January 21, 2022
How-to

How to measure your company's financial performance to stay on track

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Analyzing financial performance provides a clearer picture of the overall health of a business. This is particularly important today with the number of external variables affecting the ability to make a profit. Done correctly, this analysis can produce useful insights for hiring, vendor relationships, expense management, and more.

In this article, we’ll review financial performance analysis and why you need real-time visibility into your company’s finances to do it accurately and at a regular cadence.  


What is a financial performance analysis?

A financial performance analysis is a financial management strategy that can help you better understand the profits or losses of a business and where they are coming from. For smaller businesses with no executive team, the responsibility falls on the owner’s shoulders.

The process requires an understanding of the structure of financial statements, the ability to identify areas of concern, and an understanding of the industry the business is operating in.


This analysis prepares the company for financial planning and analysis (FP&A) that includes forward-looking financial statements to project future profitability, accounting for risk, possible price increases, and depreciation of any company assets.

To start, you’ll need to use your business metrics and ratios to measure liquidity and the overall health of the company. These metrics include the current ratio and quick ratio, which measure liquidity, and the ratios for gross and net profit margin.


5 documents you need to analyze financial performance

To perform a financial performance analysis, you’ll need the company’s most recent balance sheet, income statement, and cash flow statement. For comparison, you should pull the same documents from previous quarters, along with the general ledger and P&L statement for checks and balances.

Here’s why each of these documents is important to the process: 


Balance sheet


Accountants create a balance sheet by taking information from the general ledger, categorizing it into assets and liabilities, and determining shareholder equity. For a financial performance analyst, the balance sheet provides a macro-level view of how the company is doing financially.  


Income statement


The income statement shows sales revenue, cost of goods sold (COGS), gross profit, expenses, and EBITDA. The income statement is an effective tool to track business expenses because it itemizes them into separate business expense categories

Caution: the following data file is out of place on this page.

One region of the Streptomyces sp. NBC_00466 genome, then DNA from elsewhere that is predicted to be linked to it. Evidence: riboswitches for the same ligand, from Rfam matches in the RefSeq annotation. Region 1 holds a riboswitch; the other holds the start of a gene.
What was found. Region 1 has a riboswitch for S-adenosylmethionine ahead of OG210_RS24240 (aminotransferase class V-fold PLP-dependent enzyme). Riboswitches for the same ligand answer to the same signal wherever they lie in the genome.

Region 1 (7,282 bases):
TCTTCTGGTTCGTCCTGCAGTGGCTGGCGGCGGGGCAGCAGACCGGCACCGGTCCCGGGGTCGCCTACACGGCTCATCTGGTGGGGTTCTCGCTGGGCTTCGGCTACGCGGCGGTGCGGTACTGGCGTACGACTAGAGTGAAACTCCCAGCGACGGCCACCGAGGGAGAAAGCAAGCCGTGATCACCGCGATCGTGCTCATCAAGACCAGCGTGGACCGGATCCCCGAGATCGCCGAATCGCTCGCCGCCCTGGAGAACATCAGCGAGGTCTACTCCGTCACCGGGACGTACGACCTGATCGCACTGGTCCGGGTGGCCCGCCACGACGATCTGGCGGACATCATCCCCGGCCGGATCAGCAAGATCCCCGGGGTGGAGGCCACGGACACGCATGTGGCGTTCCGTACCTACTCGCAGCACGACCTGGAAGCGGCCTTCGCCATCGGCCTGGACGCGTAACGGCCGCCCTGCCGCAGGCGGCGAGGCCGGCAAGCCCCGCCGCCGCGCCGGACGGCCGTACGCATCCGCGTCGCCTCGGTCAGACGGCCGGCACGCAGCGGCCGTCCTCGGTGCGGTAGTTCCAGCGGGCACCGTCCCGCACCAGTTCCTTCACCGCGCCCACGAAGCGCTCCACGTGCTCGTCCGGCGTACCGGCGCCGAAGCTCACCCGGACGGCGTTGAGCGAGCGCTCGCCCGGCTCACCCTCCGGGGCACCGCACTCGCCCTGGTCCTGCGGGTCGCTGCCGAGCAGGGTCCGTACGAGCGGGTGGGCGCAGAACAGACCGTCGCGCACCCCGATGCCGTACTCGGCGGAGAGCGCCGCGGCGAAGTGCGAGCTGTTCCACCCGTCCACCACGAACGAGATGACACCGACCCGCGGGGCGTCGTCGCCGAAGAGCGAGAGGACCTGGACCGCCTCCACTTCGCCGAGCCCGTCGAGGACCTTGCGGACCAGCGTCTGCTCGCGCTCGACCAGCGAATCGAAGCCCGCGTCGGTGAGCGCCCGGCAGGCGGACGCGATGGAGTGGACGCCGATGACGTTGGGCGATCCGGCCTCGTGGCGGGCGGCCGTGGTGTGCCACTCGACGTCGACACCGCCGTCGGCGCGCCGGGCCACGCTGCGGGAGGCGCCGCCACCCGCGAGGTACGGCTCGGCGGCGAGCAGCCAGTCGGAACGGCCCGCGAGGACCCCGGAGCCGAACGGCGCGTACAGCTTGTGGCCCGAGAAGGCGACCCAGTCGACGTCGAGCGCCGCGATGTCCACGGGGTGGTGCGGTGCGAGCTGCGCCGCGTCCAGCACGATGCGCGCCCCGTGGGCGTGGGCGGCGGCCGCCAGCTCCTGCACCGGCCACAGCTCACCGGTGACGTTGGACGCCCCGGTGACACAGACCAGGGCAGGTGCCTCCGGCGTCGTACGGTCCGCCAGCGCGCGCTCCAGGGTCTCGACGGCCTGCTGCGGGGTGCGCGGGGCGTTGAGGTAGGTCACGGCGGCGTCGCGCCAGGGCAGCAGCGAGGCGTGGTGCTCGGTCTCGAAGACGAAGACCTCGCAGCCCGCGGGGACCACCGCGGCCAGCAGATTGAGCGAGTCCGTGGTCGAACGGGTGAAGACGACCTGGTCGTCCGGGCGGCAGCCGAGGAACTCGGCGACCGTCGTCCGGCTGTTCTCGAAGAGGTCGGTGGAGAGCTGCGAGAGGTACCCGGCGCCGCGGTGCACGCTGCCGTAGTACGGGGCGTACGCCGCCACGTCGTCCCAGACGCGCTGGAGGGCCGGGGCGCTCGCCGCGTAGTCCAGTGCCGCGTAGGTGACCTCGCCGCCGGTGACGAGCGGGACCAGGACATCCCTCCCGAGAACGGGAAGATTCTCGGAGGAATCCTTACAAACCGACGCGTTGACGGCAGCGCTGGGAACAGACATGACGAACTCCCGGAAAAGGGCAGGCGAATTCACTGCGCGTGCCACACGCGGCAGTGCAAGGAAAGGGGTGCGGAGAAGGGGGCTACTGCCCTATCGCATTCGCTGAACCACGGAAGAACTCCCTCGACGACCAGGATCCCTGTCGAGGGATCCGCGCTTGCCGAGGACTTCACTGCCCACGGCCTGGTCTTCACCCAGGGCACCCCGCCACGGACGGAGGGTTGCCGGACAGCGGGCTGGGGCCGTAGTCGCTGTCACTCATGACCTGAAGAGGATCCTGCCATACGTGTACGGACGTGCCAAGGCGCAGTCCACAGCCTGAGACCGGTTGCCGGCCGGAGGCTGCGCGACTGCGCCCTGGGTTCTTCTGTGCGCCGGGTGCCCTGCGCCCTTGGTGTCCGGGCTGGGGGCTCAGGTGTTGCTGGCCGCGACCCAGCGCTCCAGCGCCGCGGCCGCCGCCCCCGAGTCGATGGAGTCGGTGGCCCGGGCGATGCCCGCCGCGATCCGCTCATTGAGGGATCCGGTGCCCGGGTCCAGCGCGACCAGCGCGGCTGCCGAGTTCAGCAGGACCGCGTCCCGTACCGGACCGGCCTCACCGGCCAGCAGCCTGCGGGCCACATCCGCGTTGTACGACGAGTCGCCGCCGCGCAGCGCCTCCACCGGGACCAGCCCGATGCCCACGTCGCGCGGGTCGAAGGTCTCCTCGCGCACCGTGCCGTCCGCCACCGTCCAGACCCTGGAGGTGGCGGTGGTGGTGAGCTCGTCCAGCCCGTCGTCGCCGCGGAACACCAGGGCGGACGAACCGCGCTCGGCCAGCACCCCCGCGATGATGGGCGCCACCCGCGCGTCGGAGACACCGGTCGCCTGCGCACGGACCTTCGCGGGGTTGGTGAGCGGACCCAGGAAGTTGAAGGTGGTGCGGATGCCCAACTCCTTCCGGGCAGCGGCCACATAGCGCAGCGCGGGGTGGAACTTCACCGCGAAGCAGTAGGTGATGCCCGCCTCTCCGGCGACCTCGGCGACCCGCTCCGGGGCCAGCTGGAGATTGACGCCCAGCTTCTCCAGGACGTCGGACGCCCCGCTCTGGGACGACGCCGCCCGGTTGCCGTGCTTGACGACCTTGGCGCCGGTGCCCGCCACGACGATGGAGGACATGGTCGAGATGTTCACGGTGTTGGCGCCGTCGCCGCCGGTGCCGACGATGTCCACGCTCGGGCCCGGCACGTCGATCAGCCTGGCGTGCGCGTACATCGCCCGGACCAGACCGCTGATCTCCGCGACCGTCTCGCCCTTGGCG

Cash flow statement


The cash flow statement is important for calculating the liquidity of the company. It tracks net income, receivables, depreciation, and debt. These are all important numbers for determining key business metrics. 

General ledger


Though not necessary, it’s a good idea to have the general ledger handy when analyzing financial reports. With it, the analyst can back-check for erroneous entries that may have led to discrepancies in the final report. 


P&l statement


Like the general ledger, the profit and loss statement can be used to check and balance other documentation. P&L statements are typically generated through accounting software, so the numbers are reliable. These statements are an essential component of sound P&L management.


10 important measures of financial performance (and how to calculate them)

Using the documents listed above, there are certain business ratios that the analyst is expected to calculate and provide to the owner, executive team, and shareholders if the company is a public entity. In cases where an in-house analyst is not on the team, it’s recommended that you hire an outside professional.

The following ten metrics are what you should concentrate on in a financial performance analysis. The numbers you need to calculate them can be found on the balance sheet, income statement, and cash flow statement.

Metric
Explanation
Formula
Gross profit magin
The gross profit margin is calculated by subtracting the cost of sales from revenue, dividing that number by revenue, then multiplying the result by 100 to make it a decimal. This metric is a measure of profitability that is useful to both executives and shareholders.
[(Revenue - Cost of Sales) / Revenue] * 100
Net profit margin
Net profit margin is like gross profit margin, but it takes all costs into account, not just cost of sales.
(Net Profit/Revenue) * 100
Working capital
Working capital is a measure of liquidity. Use the numbers on the balance sheet. The difference is the amount of working capital the company has to work with.
(Current Liabilities - Current Assets)
Current ratio